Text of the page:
‘The apes yawn and adore their fleas in the sun.’, ‘Fatigued with indolence, tiger and lion’

Julia Lee

To show the boredom effectively, Hughes uses long vowels.

The only animals that seem to be moving are the parrots which Hughes compares to cheap tarts. They are colorful as if they are groping for attention and have to sell themselves like prostitutes or cheap tarts,

‘The parrots shriek as if they were on fire, or strut,

Like cheap tarts to attract the stroller with the nut.’

And apart from that, all that is moving is straw,

‘Stinks of sleepers from the breathing straw.’

Hughes uses different senses to describe the zoo and the inhabitants in it.

However, the Jaguar is not bored or showing off, he is living in his own world and imagining he is in the wilderness, in his own habitat. He has big staring, powerful eyes,

‘Through prison darkness after the drills of his eyes’

Everyone runs past all the cages apart from the jaguar because everything else is not interesting or intriguing unlike the jaguar. He entertains himself and paces his cage. When he gets to the other side, he quickly turns around and starts pacing to the other side.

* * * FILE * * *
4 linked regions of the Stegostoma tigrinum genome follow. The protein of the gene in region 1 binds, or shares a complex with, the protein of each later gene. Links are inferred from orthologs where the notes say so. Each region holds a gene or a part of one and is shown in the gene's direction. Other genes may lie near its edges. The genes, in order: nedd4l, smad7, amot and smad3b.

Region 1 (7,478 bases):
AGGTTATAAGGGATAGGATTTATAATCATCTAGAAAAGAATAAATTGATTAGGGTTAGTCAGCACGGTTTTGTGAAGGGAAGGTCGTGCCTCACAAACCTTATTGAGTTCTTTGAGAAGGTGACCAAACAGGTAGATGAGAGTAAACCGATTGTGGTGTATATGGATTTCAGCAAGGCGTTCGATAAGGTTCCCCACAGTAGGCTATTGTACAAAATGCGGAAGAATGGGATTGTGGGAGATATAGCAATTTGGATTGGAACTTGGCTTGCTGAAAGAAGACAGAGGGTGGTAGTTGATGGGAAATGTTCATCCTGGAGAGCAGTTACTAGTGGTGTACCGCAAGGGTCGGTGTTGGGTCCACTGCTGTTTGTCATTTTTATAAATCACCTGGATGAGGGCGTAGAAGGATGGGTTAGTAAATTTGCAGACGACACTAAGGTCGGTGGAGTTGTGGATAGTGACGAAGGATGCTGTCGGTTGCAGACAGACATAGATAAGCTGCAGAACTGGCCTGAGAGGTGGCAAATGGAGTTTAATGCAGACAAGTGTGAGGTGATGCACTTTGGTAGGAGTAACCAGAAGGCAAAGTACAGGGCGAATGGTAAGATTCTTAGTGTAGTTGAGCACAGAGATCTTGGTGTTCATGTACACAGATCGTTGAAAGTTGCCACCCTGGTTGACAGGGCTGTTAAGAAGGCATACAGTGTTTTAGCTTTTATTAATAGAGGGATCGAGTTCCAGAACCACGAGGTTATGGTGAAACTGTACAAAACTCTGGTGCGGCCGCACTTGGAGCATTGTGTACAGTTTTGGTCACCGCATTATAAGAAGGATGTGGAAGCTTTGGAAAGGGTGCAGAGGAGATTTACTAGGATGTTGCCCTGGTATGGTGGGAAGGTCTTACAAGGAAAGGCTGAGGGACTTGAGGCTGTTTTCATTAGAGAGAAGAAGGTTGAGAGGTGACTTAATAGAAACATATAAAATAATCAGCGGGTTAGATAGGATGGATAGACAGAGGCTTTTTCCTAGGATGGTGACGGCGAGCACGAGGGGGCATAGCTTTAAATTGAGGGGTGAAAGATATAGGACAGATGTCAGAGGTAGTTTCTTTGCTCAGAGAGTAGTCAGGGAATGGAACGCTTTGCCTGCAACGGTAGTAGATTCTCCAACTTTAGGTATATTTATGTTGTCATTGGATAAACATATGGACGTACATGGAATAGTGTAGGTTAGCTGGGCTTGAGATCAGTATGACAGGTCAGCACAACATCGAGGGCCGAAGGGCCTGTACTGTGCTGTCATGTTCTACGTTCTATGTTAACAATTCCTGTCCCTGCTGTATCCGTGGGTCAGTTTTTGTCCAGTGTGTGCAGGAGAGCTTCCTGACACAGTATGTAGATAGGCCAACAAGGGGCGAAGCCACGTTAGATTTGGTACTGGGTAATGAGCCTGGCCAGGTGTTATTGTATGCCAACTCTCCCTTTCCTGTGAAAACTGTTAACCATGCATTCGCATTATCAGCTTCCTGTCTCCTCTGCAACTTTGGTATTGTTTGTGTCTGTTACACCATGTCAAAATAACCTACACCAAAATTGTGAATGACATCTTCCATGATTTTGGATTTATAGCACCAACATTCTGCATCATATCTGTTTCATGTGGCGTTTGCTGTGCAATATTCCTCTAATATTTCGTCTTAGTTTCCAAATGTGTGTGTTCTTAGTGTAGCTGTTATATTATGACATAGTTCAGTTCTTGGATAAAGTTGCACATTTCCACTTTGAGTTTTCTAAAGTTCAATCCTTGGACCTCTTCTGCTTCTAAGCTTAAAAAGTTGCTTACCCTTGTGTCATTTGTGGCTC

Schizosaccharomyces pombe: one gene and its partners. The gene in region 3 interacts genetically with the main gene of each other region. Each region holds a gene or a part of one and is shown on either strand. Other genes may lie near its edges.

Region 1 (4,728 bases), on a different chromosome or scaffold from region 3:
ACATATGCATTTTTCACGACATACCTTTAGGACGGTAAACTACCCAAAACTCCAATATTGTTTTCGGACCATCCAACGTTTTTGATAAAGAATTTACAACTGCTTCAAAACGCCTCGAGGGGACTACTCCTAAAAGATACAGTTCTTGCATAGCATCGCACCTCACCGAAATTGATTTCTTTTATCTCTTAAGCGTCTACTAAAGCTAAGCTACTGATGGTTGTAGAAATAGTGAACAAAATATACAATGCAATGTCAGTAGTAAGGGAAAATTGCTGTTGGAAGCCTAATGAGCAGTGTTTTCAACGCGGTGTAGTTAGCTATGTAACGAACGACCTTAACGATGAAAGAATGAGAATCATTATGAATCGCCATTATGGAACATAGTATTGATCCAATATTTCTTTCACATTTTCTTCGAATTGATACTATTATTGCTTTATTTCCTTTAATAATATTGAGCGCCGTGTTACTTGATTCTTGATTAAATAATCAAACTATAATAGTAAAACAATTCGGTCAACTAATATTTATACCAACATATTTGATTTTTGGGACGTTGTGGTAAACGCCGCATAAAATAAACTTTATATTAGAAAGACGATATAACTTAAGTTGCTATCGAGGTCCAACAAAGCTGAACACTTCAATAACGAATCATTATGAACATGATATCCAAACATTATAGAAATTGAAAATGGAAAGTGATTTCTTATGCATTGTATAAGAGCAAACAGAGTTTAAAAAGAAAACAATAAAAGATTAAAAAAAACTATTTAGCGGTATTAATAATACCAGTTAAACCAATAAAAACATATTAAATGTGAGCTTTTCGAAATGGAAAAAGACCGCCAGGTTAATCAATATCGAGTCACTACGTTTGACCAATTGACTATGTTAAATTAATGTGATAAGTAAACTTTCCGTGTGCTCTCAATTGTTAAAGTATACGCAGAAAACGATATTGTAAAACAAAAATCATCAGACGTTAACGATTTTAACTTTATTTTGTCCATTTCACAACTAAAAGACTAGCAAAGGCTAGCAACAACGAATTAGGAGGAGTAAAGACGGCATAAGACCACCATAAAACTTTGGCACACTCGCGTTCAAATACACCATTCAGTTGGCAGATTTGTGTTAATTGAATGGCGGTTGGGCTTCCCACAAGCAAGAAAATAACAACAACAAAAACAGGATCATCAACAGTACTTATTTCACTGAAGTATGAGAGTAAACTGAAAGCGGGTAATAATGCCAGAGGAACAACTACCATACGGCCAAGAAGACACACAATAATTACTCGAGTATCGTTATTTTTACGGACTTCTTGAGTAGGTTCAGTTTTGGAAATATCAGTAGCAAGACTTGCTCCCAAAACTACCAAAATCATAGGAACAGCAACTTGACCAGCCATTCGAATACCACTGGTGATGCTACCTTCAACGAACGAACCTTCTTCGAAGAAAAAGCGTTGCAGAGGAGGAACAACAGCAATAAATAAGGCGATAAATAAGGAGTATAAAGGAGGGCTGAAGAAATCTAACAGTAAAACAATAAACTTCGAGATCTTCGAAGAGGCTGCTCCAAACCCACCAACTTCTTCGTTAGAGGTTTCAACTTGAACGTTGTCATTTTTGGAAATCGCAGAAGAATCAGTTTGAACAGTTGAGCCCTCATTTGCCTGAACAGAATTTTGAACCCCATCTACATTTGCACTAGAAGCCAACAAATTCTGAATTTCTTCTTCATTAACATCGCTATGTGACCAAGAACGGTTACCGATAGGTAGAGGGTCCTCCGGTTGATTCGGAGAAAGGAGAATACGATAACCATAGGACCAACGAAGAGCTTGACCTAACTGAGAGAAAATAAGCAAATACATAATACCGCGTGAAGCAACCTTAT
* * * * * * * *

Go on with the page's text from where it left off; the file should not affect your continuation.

It is like every step he takes gives him a sense of freedom because he already feels free and not caged up, he is compared to a very religious person like a monk, in his cell,

‘He spins from the bars, but there’s no cage to him

More than visionary his cell:

His stride is wilderness of freedom:’

Every step the animal takes is like he is walking on the world, he is moving as if he is in his own habitat and not in a prison for people to come and stare at him, he makes the world spin when he walks as an effect of his power.

Unlike the setting of the poem, the jaguar is not sad, but as if he is on a mission and determined.

Reminiscent of Blake, there is a huge sense of power felt through the imagery,

‘Short, fierce pulse’, ‘As if on fire’, ‘Drills of eyes’.

Julia Lee

The drills of eyes are like a pair of working machinery.

Hughes shares Blake’s use of noise and rhythm to show the attractions and actions of everything around and in the scenery,

‘drill’, ‘shriek’, ‘bang’.

This technique is immediately effective, as it grabs the reader’s attention right away.

I like both these poems equally. They are both filled with energy, love and vitality which bring it to life! I spent a long time contemplating which poem or poet I preferred, but it was an extremely hard conclusion as I have a big passion for both. To a certain extent, the poems appealed to me because of my love for animals with power and authority. The Jaguar as an animal drew me in because of its almost spiritual thinking, of not feeling caged up but free and in its own habitat. In The Tyger, it is its remarkable features, such as its fiery eyes and looks which I find entrancing. Overall, I am very pleased to have looked at these two poems alongside each other for my coursework. .The poets had so much to agree on although they were centuries apart, and I was also thrilled to agree with them.